A nonprofit group representing neighborhood groups impacted by residential drilling is warning that the title for a proposed state ballot initiative is misleading and is warning residents not to sign it. Canvassers are currently collecting signatures for the “Colorado Compensation to Owners for Decreased Property Value Due to State Regulation Amendment.” Although the title may sound like it is beneficial to all property owners, it is written to compensate ranchers, farmers, and other mineral or property owners who would lose money if a local government hinders or impedes oil and gas drilling in any way.
According to a statement by the League of Oil and Gas Impacted Coloradans (LOGIC), the major concern with this ballot initiative is that the “wording is so general that it would bring a slew of lawsuits against local government if any of their regulations could possibly result in a decrease in property value.” Since it would be a constitutional amendment once it is passed, it could not be changed except by another ballot initiative. In fact, it appears from additional information that the current measures are meant to negate Initiative #97, to establish minimum setback distance requirements which will likely be on the November ballot.
There Are Six Versions of the Proposed Amendment
Each of these six versions seeks to expand a foundational part of the Colorado Constitution. Colo. Const. art. II.15 states “Private property shall not be taken or damaged, for public or private use, without just compensation.” The six proposed measures would seek to expand takings laws and regulations.
- Each of these measures would require the government (applicable to both state and local government entities) to compensate the owner for virtually any decrease in fair market value traceable to the regulation.
- Second, each of these propositions essentially would require Colorado government entities to compensate anybody who “suffered any burden” as a result of any Colorado government regulation and that that compensation should be borne by the public.
- Third, these measures adjust the definition of property “damage” from “government activities on adjacent or abutting property” to “any regulatory intrusion upon prior allowed uses.”
- Finally, the initiatives would make zoning and land use at both the state and local level impractical as everyone would have a right to be compensated for previously unrestricted uses that they had no intention of engaging in anyway.
On a practical level, these initiatives would/could pre-empt the Colorado Oil and Gas Conservation Commission from any further rulemaking and local governments would practically be unable to enact any further regulations that might impede uses of any property such as planning and zoning.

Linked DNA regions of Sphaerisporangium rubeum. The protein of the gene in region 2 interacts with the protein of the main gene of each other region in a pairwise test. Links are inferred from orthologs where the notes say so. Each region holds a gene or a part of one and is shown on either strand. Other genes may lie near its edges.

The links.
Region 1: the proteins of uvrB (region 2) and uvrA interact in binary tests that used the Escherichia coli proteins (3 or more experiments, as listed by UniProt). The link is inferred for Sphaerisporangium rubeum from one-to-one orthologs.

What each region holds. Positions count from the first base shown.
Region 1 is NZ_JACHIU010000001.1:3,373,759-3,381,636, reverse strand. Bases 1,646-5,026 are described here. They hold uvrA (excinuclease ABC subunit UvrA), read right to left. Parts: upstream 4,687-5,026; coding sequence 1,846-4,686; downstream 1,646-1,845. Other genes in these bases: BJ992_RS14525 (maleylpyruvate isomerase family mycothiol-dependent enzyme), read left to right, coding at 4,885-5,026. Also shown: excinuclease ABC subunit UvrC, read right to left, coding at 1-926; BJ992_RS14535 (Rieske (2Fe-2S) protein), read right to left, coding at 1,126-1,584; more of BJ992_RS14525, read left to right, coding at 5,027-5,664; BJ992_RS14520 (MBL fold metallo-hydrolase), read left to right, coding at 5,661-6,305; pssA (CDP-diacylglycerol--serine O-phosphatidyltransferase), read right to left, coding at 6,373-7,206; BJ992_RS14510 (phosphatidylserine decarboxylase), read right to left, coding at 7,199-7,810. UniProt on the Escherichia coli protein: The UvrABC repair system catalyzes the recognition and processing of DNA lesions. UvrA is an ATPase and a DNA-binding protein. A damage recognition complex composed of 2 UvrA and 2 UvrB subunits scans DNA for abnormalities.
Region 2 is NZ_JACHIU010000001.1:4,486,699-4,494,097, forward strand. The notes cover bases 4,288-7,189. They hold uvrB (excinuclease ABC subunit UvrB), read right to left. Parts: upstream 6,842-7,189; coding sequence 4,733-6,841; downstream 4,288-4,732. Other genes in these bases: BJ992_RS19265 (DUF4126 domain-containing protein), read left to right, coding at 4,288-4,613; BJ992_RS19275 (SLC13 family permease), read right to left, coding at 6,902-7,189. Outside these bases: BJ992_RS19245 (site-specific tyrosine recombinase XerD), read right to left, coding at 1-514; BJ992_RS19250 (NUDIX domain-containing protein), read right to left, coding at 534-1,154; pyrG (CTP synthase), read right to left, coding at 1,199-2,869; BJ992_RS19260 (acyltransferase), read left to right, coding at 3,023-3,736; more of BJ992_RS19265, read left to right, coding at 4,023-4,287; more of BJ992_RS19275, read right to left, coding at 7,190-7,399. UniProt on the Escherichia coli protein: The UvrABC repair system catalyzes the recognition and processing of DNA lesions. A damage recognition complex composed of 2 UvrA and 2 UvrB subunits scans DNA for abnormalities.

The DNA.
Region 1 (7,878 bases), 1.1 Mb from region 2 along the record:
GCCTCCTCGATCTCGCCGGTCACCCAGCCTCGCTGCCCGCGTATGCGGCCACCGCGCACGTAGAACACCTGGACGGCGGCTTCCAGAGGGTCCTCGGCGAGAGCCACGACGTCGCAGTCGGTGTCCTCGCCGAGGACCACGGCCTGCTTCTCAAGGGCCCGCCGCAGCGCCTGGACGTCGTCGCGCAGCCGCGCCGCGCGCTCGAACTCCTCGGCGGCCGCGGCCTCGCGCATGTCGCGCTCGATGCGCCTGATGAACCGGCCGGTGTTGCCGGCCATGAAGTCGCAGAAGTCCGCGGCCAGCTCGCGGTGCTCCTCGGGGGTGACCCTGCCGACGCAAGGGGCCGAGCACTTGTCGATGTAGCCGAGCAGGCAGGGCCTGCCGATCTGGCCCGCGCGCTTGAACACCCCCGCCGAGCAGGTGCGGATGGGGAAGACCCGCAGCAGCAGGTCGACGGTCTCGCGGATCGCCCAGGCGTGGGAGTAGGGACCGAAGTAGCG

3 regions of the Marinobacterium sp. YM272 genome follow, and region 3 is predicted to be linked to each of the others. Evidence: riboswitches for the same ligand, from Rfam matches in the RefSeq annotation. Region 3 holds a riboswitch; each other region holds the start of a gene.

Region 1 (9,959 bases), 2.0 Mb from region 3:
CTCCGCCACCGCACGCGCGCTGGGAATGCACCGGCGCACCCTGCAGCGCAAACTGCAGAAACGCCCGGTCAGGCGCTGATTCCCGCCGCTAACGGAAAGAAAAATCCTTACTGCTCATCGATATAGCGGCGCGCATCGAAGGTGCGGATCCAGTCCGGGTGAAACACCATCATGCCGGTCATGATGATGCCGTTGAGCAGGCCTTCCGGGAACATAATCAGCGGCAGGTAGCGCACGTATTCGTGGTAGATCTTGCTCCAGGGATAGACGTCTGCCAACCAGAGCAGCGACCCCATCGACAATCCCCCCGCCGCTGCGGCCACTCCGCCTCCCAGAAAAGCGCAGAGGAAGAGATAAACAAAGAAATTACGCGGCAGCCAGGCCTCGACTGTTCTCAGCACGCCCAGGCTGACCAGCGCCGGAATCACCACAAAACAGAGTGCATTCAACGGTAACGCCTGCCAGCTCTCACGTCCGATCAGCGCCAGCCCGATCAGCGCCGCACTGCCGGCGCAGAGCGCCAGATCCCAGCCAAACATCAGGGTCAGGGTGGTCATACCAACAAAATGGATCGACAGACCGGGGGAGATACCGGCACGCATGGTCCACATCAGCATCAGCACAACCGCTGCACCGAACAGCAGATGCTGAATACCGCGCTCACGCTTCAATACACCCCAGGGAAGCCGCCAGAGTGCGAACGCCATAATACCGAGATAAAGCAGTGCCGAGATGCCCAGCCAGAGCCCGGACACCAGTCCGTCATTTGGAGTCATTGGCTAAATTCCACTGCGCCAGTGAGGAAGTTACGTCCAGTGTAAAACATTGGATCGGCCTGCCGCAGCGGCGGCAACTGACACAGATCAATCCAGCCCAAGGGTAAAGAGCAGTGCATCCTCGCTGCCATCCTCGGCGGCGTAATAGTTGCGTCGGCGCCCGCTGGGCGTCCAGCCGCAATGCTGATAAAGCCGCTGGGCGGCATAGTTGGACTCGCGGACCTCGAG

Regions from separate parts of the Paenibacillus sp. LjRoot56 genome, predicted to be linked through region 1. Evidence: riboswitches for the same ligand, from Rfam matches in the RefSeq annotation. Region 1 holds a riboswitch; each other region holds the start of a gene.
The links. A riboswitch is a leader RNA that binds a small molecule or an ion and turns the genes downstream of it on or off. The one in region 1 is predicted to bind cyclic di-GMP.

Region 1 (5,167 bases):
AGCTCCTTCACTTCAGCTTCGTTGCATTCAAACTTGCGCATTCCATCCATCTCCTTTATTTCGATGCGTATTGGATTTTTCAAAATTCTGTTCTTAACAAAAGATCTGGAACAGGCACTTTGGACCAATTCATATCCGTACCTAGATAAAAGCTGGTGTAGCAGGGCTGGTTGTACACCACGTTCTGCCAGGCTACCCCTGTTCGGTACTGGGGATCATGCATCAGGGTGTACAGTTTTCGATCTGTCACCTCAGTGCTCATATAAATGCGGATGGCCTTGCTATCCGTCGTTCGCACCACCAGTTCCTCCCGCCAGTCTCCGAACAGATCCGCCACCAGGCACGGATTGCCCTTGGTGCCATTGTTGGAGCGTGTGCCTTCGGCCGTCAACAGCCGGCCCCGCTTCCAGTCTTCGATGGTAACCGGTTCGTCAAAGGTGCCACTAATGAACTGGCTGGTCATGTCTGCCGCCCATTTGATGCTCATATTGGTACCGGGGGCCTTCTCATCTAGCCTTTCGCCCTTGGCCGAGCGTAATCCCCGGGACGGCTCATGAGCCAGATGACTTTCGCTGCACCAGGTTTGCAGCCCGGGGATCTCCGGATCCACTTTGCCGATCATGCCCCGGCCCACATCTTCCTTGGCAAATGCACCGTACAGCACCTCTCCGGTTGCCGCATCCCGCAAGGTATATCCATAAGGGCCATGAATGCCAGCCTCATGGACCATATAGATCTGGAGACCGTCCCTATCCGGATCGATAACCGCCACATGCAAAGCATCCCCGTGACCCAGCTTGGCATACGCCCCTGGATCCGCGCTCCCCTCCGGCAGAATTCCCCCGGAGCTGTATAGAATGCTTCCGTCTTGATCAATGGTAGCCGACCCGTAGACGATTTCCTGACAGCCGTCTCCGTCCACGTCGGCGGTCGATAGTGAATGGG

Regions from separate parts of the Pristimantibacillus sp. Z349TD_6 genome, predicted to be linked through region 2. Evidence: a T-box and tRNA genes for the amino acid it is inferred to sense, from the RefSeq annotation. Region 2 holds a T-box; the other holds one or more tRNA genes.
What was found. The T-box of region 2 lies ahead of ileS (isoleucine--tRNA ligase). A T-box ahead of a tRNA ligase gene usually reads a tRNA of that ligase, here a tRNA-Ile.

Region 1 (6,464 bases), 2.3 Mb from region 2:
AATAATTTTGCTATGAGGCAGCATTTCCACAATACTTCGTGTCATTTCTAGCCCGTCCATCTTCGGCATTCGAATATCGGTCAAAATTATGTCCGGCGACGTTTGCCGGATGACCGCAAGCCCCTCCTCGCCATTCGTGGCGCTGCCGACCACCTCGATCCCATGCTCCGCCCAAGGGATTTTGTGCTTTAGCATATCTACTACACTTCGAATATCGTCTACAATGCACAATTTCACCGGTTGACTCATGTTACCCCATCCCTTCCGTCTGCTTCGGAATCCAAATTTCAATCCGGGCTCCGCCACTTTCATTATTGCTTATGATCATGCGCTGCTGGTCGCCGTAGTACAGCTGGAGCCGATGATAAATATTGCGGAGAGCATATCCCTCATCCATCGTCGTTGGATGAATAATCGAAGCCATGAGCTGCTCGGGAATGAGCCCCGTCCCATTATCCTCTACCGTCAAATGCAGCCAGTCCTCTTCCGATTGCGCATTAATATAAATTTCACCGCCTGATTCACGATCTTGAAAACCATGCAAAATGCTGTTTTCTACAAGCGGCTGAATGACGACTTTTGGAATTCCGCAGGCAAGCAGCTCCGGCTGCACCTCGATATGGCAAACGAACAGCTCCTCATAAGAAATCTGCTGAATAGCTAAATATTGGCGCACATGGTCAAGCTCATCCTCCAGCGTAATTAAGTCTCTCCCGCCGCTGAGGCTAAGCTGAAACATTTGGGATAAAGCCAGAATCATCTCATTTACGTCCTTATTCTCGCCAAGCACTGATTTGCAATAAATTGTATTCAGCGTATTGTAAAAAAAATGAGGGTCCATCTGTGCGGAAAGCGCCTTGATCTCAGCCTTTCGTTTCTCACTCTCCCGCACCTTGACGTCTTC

Below is information from the website Ballotpedia about the proposed initiative. It appears the proponents are testing the language for six versions to see which one may get the most signatures. They are numbered 108-113.
“This initiative was designed to amend the state constitution to require that property owners be compensated for any reduction in property value caused by state laws or regulations.”
“Multiple versions of this initiative were filed. Chad Vorthmann, executive vice president of the Colorado Farm Bureau and one of the sponsors of this initiative, said that it was submitted as a response to proposed setback requirements for new oil and gas development, including fracking. An initiative, Initiative #97, to establish minimum distance requirements for new oil and gas projects from occupied structures and certain bodies of water was filed on January 5, 2018, also targeting the November 2018 ballot.”
“The initiatives were filed by Chad Vorthmann, executive vice president of the Colorado Farm Bureau, and Michelle Smith, an Elbert, Colorado, farmer.”
“Vorthmann said, ‘These measures are about protecting Colorado’s farmers and ranchers from extremist attempts to enforce random setback requirements for oil and natural gas development. While these setbacks may on their face sound reasonable, they would essentially eliminate oil and natural gas development in Colorado and strip away Colorado landowners’ right to use their land the way they wish. This is about protecting the Colorado way of life. Because taking private property is not the Colorado way.” Speaking of royalties from mineral rights, Vorthmanns said, “These are checks that make a real impact. This is money that helps them through their lean years. It helps them put their kids through college. It guarantees they can make ends meet.’”
“Smith said,’Mineral rights make all the difference to our small organic-based farm. Like many Colorado farm-to-table businesses, if we can’t offset operating costs with our minerals, then we’re out of business.’”